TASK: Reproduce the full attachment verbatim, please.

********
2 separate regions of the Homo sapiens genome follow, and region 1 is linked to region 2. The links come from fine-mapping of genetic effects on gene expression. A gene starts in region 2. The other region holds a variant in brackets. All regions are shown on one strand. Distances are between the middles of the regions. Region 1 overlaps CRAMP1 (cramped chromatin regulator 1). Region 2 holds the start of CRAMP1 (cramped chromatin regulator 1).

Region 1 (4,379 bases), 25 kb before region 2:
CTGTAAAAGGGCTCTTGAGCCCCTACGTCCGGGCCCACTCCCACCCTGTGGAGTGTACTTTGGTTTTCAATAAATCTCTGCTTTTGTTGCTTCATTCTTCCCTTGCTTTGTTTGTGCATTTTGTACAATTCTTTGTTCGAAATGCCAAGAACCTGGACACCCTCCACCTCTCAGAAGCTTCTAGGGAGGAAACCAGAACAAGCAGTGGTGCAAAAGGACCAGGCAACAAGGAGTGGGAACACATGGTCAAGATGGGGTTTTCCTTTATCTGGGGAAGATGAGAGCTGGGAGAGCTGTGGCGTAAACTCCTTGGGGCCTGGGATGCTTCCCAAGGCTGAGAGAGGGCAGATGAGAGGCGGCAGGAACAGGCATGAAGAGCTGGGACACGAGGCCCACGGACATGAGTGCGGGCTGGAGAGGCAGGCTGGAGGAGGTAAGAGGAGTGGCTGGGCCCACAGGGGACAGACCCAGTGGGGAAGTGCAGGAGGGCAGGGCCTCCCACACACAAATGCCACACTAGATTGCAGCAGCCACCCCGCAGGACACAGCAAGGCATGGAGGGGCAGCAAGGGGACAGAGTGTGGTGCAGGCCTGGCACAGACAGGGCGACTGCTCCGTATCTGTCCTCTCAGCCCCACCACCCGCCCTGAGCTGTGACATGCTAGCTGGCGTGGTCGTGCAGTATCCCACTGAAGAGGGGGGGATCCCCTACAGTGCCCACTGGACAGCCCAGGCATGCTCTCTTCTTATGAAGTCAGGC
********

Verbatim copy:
2 separate regions of the Homo sapiens genome follow, and region 1 is linked to region 2. The links come from fine-mapping of genetic effects on gene expression. A gene starts in region 2. The other region holds a variant in brackets. All regions are shown on one strand. Distances are between the middles of the regions. Region 1 overlaps CRAMP1 (cramped chromatin regulator 1). Region 2 holds the start of CRAMP1 (cramped chromatin regulator 1).

Region 1 (4,379 bases), 25 kb before region 2:
CTGTAAAAGGGCTCTTGAGCCCCTACGTCCGGGCCCACTCCCACCCTGTGGAGTGTACTTTGGTTTTCAATAAATCTCTGCTTTTGTTGCTTCATTCTTCCCTTGCTTTGTTTGTGCATTTTGTACAATTCTTTGTTCGAAATGCCAAGAACCTGGACACCCTCCACCTCTCAGAAGCTTCTAGGGAGGAAACCAGAACAAGCAGTGGTGCAAAAGGACCAGGCAACAAGGAGTGGGAACACATGGTCAAGATGGGGTTTTCCTTTATCTGGGGAAGATGAGAGCTGGGAGAGCTGTGGCGTAAACTCCTTGGGGCCTGGGATGCTTCCCAAGGCTGAGAGAGGGCAGATGAGAGGCGGCAGGAACAGGCATGAAGAGCTGGGACACGAGGCCCACGGACATGAGTGCGGGCTGGAGAGGCAGGCTGGAGGAGGTAAGAGGAGTGGCTGGGCCCACAGGGGACAGACCCAGTGGGGAAGTGCAGGAGGGCAGGGCCTCCCACACACAAATGCCACACTAGATTGCAGCAGCCACCCCGCAGGACACAGCAAGGCATGGAGGGGCAGCAAGGGGACAGAGTGTGGTGCAGGCCTGGCACAGACAGGGCGACTGCTCCGTATCTGTCCTCTCAGCCCCACCACCCGCCCTGAGCTGTGACATGCTAGCTGGCGTGGTCGTGCAGTATCCCACTGAAGAGGGGGGGATCCCCTACAGTGCCCACTGGACAGCCCAGGCATGCTCTCTTCTTATGAAGTCAGGC